“Readers also won’t be surprised to learn that I swear a lot, have a bad temper, and have been known to display a nasty streak at times. Marriage and fatherhood have mellowed me, but Discoredia was written in, and belongs to, the period of my life before that,” J.C. said to me, when I told him I want people to know him the way I do.

The reason I think the book works so well is because J.C. never wrote it to be published. “I wrote Discoredia because I was challenged to write a novel. It was written for two people, myself and the person that made that challenge. I never aimed on it being published. That’s why it’s so personal, and also why it’s quite commercially naive in that it doesn’t “fit” the genre. Now it’s not about me any more, it’s about something which other people will hopefully enjoy. So click here to buy it y’fuckers.”  YES, THIS IS LITERALLY FRESH OUT THE EMAIL HE SENT ME. http://t.co/UZXLvCqGcD

The band of freaks that Books of the Dead Press picked up this past spring became fast friends, but Mark Matthews and I clicked and are constantly in each other’s faces these days. One of the most genuine guys on the planet, but Jesus, Mary and Joseph, that man can creep me out with the shit he comes up with in a mere tweet, let alone the insane stories he comes up with. (If you don’t believe me, check out last Friday’s flash fiction bit from Mark right here.  http://wp.me/p2x7oj-y3. His writing is so crisp, so evocative and deeply disturbing, I just shake my head at how he comes up with it. SO FOR A BUCK, BUY On the Lips of Children right here. http://t.co/mFzbjq8rNL. Thank me later via check or credit card.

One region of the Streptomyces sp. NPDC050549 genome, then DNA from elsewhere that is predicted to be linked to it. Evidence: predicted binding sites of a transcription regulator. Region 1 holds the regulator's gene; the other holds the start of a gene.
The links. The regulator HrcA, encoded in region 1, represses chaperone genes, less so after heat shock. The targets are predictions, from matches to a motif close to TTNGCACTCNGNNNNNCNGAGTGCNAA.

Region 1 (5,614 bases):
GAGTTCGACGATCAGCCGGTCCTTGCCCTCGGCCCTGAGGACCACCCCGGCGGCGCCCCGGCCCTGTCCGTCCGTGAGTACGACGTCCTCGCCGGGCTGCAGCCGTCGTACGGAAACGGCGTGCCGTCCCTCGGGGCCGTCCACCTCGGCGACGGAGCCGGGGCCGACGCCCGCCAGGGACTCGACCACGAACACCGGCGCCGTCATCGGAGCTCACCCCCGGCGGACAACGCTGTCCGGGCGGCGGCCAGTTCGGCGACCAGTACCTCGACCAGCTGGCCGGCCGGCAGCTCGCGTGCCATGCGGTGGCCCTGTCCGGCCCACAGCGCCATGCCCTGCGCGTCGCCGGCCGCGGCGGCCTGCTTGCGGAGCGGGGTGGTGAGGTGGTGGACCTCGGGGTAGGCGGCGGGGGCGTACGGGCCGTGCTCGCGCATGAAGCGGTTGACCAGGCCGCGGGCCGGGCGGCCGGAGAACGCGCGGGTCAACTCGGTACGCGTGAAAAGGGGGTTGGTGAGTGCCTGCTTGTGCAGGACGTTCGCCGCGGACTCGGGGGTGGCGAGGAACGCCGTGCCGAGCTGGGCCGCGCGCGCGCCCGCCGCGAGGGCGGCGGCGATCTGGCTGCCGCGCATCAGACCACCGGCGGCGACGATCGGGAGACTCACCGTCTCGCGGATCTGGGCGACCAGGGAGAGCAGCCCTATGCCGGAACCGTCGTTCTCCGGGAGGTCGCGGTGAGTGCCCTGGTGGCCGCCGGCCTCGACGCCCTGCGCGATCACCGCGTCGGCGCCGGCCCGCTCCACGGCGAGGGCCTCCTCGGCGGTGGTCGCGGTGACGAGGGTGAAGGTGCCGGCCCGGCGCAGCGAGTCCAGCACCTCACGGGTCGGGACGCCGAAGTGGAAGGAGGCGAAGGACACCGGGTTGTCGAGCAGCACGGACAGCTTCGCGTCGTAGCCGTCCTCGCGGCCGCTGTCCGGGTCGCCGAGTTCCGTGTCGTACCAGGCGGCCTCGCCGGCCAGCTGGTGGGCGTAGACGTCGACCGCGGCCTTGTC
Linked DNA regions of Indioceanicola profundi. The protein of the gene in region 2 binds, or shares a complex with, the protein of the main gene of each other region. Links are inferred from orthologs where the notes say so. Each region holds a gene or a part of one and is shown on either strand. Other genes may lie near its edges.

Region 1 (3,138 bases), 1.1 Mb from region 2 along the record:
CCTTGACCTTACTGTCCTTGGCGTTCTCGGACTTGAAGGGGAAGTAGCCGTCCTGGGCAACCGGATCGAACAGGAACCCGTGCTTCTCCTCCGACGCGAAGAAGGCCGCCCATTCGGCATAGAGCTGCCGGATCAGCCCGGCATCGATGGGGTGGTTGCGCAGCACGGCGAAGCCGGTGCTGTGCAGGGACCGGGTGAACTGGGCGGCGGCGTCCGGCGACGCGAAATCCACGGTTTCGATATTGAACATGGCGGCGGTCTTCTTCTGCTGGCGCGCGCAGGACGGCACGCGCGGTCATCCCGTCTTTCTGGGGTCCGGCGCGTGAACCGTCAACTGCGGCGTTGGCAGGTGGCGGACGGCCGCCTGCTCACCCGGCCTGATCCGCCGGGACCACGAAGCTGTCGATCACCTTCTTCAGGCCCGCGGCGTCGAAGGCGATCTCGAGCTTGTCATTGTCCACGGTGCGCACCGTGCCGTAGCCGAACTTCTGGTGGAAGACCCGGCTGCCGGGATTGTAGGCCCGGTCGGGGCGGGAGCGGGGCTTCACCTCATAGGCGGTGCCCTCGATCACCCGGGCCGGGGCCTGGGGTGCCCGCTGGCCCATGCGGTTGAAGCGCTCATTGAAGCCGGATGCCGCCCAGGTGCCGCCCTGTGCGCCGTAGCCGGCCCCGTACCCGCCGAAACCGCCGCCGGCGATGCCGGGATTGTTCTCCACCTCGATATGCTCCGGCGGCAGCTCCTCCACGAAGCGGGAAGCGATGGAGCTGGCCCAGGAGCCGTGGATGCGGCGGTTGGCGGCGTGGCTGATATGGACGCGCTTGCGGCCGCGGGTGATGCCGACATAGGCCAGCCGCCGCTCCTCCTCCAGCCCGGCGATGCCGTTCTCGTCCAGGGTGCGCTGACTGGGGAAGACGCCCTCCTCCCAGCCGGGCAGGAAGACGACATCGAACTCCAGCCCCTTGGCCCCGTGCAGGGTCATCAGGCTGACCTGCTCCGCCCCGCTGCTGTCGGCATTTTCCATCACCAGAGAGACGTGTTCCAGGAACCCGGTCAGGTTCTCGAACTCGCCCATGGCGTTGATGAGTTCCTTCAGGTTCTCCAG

TO SEE ALL OF THE TITLES THAT ARE 99CENTS, GO SLAP AROUND BOOKS OF THE DEAD PRESS HERE http://t.co/3YowvUPte4. (Shut up and buy Mountain Home by Bracken MacLeod, too. Shut up, baby, I won’t recommend any more books, I swear to God.)

My Infection by Mark Matthews for Flash Fiction Friday

TODAY’S BREW: Hazelnut times a zillion

By Julie

At Books of the Dead Press, I met some great people. Mark Matthews and I hit it off fast and have become really good friends. He also happens to be a fantastic author, and the world is finally figuring it out. His latest creation, On the Lips of Children just hit the top 100 in horror on Amazon. If you haven’t read this uniquely disturbing novel, trust me, do so. You won’t be the same after. Get this book. NOW. http://t.co/mFzbjq8rNL.

NOW GET EXCITED BECAUSE I MADE MARK WRITE THIS CREEPY ASS STORY FOR FLASH FICTION FRDAY. Enjoy.

MY INFECTION

By Mark Matthews

Puddles of mud.
After she confessed her eyes became puddles of mud, like tears had fallen upon dirty eye sockets and left a muddy mess. “Okay, yes, we had sex,” she squeaked. “Three times only. I didn’t meant to. Will you still take care of us?”
Latrice only confessed because she was caught. The paternity test showed 99 percent chance I wasn’t the father. She held the child of Puckett in her womb.
“Will you take care of us?” she asked again. It wasn’t a question, she was giving me a challenge.
“I will take care of things,” I answered, but I didn’t say the rest that I wanted to, which was “because the day I fucked you I caught an infection and now I have it for life.”
“What about Puckett? Will you take care of him like you usually do?”
“Yes, I will.”
I had to. Because now Puckeet has the infection too, and I can’t have him talking smack about me taking care of his baby.
Puckeett spent 3 more days alive before I found him. Suffocation by choking has always been my choice when I want others to think for a moment on whose hands is killing them. Later, they shall swim deep. The Detroit River doesn’t give up its dead easy. And my Latrice loved it when I killed for her.